Queen Elizabeth Platinum Jubilee: Without the Queen, the Royal Family Attends a Church Service.
The Queen is the first monarch in British history to reach the milestone of a Platinum Jubilee.
In honour of Queen Elizabeth II’s Platinum Jubilee, the United Kingdom will host a celebration on a scale not seen in a single lifetime.
The Queen is the first British monarch in the history of the country to attain a Platinum Jubilee, which denotes 70 years on the throne. She is currently 96 years old.
After the death of her father, King George VI, on February 6, 1952, Queen Elizabeth succeeded to the throne and became monarch of the United Kingdom.
The festivities for the Platinum Jubilee, which will begin on Thursday, will include everything from the customary Trooping the Color birthday parade for the queen, which will be led by Diana Ross, to a star-studded concert, which will be followed by thousands of street parties held all over the country.
Twenty Years Ago, Royals Celebrated Queen Elizabeth II.
The royals are no strangers to London’s St. Paul’s Cathedral, where they gathered on Friday for a National Thanksgiving Service.
The queen’s Platinum Jubilee, which marks her 70 years as monarch, was celebrated with a religious service at Westminster Cathedral on Friday.
Aside from Queen Elizabeth II (96), the other royals in attendance included her husband Prince Charles (96), their daughter Princes William and Kate (96), and Prince Harry (96), together with his wife Meghan (96).
The queen’s Golden Jubilee ceremony in 2002 at St. Paul’s Cathedral, which honoured the 50th year of her reign, and her service on Friday are seen in these now and then photos.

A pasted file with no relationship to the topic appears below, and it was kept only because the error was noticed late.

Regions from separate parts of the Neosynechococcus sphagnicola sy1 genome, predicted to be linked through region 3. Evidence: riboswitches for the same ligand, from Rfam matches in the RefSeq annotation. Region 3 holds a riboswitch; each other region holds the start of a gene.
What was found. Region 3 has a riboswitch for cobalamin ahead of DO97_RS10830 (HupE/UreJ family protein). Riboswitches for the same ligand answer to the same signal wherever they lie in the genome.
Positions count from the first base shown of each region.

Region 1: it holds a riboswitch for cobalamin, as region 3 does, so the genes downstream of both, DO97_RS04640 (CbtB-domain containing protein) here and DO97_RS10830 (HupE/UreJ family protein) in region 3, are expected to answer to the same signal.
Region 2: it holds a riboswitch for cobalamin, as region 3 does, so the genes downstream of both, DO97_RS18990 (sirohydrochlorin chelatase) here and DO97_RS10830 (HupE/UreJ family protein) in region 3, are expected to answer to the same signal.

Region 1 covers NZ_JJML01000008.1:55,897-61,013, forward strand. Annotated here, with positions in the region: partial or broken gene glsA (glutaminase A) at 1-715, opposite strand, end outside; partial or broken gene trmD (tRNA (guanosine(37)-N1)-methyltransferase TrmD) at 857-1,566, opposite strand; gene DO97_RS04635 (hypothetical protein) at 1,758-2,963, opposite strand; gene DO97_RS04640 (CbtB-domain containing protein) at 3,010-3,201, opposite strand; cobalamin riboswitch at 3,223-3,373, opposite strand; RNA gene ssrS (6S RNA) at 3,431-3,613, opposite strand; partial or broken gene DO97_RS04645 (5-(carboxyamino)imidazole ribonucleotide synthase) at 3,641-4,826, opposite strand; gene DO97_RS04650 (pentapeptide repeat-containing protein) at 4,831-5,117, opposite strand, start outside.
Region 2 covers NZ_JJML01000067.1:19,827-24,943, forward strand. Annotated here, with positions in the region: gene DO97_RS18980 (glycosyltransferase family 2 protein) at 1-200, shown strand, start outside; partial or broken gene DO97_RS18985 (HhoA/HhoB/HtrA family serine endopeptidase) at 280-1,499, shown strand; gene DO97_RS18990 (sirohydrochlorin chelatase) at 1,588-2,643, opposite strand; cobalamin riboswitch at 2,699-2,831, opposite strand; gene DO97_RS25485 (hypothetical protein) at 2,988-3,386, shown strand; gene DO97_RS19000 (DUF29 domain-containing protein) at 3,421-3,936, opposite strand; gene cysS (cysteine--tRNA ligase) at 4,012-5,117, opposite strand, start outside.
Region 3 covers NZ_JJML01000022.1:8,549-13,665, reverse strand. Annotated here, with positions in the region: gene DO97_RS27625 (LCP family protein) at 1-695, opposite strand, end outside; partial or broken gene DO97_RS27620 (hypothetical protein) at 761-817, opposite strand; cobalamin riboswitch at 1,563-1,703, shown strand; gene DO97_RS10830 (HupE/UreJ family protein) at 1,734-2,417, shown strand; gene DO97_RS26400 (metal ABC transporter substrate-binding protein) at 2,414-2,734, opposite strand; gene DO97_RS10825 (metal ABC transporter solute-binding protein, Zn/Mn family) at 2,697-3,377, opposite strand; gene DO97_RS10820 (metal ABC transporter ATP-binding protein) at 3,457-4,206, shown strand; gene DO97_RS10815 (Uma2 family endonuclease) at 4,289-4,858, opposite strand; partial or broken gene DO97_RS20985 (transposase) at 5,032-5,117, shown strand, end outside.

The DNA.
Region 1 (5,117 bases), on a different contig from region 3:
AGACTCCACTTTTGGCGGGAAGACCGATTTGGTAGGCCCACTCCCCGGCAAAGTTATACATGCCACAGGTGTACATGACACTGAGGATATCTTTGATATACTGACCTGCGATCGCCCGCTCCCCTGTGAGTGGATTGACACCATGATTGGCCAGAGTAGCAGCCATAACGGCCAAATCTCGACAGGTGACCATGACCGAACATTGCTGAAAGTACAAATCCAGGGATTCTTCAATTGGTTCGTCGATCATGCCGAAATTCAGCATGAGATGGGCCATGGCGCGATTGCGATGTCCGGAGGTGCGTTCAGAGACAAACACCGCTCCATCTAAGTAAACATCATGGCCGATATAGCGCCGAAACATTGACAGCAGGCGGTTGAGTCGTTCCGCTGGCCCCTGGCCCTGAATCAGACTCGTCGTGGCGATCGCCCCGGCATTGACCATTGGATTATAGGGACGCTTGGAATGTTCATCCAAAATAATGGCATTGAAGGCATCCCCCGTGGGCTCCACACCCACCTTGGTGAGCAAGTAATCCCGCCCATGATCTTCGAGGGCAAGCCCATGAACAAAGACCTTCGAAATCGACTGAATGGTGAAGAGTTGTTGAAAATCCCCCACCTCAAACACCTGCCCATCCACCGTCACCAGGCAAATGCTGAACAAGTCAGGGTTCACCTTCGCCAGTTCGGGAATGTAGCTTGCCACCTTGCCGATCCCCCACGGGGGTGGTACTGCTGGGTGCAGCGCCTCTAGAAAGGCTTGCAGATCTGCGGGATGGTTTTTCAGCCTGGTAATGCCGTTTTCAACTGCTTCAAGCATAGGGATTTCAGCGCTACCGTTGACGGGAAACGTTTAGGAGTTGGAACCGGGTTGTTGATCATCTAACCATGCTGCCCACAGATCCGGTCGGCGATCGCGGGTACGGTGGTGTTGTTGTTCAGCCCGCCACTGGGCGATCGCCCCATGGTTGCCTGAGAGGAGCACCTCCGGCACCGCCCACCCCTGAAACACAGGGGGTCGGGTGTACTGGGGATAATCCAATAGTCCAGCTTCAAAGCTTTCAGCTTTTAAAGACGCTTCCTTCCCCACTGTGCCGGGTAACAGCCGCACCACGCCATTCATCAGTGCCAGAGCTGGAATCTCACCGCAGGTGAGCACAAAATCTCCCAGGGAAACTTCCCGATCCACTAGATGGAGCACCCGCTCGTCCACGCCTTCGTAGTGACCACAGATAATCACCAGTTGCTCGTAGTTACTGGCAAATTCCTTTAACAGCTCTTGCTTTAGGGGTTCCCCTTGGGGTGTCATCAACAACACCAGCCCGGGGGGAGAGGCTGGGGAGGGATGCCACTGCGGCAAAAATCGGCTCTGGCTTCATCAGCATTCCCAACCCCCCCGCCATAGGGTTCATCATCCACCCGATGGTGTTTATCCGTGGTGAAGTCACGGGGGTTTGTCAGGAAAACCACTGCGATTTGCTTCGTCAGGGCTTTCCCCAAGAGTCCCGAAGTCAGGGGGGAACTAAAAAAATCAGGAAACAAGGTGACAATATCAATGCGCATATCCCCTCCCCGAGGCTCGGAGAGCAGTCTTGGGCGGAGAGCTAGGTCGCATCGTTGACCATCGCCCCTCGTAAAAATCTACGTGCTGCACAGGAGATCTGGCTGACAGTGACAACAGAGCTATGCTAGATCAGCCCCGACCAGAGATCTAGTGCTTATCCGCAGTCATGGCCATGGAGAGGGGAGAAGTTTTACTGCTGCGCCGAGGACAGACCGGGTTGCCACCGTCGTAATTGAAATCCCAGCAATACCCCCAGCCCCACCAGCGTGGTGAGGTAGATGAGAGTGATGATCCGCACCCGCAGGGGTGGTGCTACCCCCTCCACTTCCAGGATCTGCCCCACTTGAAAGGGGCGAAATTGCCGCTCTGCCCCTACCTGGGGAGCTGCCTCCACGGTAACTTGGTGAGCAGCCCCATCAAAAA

The Queen’s Silver Jubilee and Diamond Jubilee, which took place in 1977 and 2012, respectively, honoured her 25th and 60th anniversaries, and both celebrations took place at St. Paul’s Cathedral.
“In 1977, in honour of her silver jubilee, the Queen travelled from Buckingham Palace to St. Paul’s Cathedral in the Gold State Coach.
As They Leave St. Paul’s Cathedral for Guildhall, the Royal Family
After almost to an hour of proceedings, the National Service of Thanksgiving has come to a close.
After the conclusion of the service, the bells of St. Paul’s Cathedral will be rung nonstop for a period of four hours, with no intervening silences.
Members of the St. Paul’s Cathedral Guild of Ringers “will ring ‘Stedman Cinques,'” as stated in a news release, and they “will be joined by Great Paul, the heaviest church bell in the UK,” who clocks in at more than 16 tonnes.
The Great Paul bell underwent restoration in 2021, and this will be the first time it is rung for a royal occasion since it was originally rung.
The members of the Royal Family will now make their way to the event that is being held at Guildhall. The reception is being hosted by Vincent Keaveny, who is the Lord Mayor of the City of London, and the City of London Corporation.
Prince Charles and Camilla, Along With Prince William And Kate, Arrive at St. Paul’s.
The Duke and Duchess of Cambridge, Prince William and Catherine, have made their way into St. Paul’s Cathedral in order to take part in the service.
The heir apparent to the throne of the United Kingdom, Prince Charles, and his wife Camilla, Duchess of Cornwall, also made their way into the central London church some minutes after the couple’s arrival there.
As soon as they were inside the church, William and Kate led Charles and Camilla in a royal procession before taking their places for the service.
Other members of the royal family have already arrived. These include Princess Anne, the queen’s daughter, and her husband, Vice Admiral Timothy Laurence; their children Zara Tindall and Peter Phillips, as well as Zara’s husband, Mike Tindall; and Prince Edward, Elizabeth’s youngest son, and his family.
Princess Beatrice and Princess Eugenie, as well as their spouses, Edoardo Mapelli Mozzi and Jack Brooksbank, were there together with Prince Andrew’s other children, Princess Beatrice and Princess Eugenie.
The royal family is attending the National Service of Thanksgiving — which includes Bible readings, prayers and hymns intended to give thanks for the queen’s 70-year reign — without Elizabeth herself. Buckingham Palace made the announcement on Thursday that the queen will not be attending in person because she had “some pain” earlier in the day when attending the Trooping the Color procession.